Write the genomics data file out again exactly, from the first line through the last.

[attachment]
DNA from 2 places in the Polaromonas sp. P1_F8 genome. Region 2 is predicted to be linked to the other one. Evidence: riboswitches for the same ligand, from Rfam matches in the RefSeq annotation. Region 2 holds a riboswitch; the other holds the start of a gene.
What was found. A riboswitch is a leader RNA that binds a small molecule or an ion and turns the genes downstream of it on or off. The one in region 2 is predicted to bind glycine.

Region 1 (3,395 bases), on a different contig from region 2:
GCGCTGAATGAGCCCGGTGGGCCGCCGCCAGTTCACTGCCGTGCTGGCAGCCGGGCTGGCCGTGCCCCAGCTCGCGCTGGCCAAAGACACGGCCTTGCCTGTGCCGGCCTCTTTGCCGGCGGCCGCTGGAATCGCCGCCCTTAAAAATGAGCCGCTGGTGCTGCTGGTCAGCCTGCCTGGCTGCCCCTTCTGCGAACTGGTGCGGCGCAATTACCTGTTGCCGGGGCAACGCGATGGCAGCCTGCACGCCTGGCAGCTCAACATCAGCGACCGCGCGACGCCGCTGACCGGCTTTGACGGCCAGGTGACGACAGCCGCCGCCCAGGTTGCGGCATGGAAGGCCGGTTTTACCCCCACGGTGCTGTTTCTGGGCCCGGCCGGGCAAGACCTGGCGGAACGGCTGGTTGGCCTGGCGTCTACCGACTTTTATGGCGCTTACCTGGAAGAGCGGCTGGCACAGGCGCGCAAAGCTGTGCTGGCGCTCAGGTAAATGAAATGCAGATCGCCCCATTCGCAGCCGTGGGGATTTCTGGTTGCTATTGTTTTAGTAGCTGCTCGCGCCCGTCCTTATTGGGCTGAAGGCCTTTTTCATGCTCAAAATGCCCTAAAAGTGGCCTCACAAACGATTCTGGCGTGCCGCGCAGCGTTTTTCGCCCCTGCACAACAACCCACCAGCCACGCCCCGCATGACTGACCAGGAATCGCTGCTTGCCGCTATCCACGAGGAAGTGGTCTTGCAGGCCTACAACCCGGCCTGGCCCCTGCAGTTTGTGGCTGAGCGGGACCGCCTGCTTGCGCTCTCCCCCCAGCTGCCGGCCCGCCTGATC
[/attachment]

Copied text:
DNA from 2 places in the Polaromonas sp. P1_F8 genome. Region 2 is predicted to be linked to the other one. Evidence: riboswitches for the same ligand, from Rfam matches in the RefSeq annotation. Region 2 holds a riboswitch; the other holds the start of a gene.
What was found. A riboswitch is a leader RNA that binds a small molecule or an ion and turns the genes downstream of it on or off. The one in region 2 is predicted to bind glycine.

Region 1 (3,395 bases), on a different contig from region 2:
GCGCTGAATGAGCCCGGTGGGCCGCCGCCAGTTCACTGCCGTGCTGGCAGCCGGGCTGGCCGTGCCCCAGCTCGCGCTGGCCAAAGACACGGCCTTGCCTGTGCCGGCCTCTTTGCCGGCGGCCGCTGGAATCGCCGCCCTTAAAAATGAGCCGCTGGTGCTGCTGGTCAGCCTGCCTGGCTGCCCCTTCTGCGAACTGGTGCGGCGCAATTACCTGTTGCCGGGGCAACGCGATGGCAGCCTGCACGCCTGGCAGCTCAACATCAGCGACCGCGCGACGCCGCTGACCGGCTTTGACGGCCAGGTGACGACAGCCGCCGCCCAGGTTGCGGCATGGAAGGCCGGTTTTACCCCCACGGTGCTGTTTCTGGGCCCGGCCGGGCAAGACCTGGCGGAACGGCTGGTTGGCCTGGCGTCTACCGACTTTTATGGCGCTTACCTGGAAGAGCGGCTGGCACAGGCGCGCAAAGCTGTGCTGGCGCTCAGGTAAATGAAATGCAGATCGCCCCATTCGCAGCCGTGGGGATTTCTGGTTGCTATTGTTTTAGTAGCTGCTCGCGCCCGTCCTTATTGGGCTGAAGGCCTTTTTCATGCTCAAAATGCCCTAAAAGTGGCCTCACAAACGATTCTGGCGTGCCGCGCAGCGTTTTTCGCCCCTGCACAACAACCCACCAGCCACGCCCCGCATGACTGACCAGGAATCGCTGCTTGCCGCTATCCACGAGGAAGTGGTCTTGCAGGCCTACAACCCGGCCTGGCCCCTGCAGTTTGTGGCTGAGCGGGACCGCCTGCTTGCGCTCTCCCCCCAGCTGCCGGCCCGCCTGATC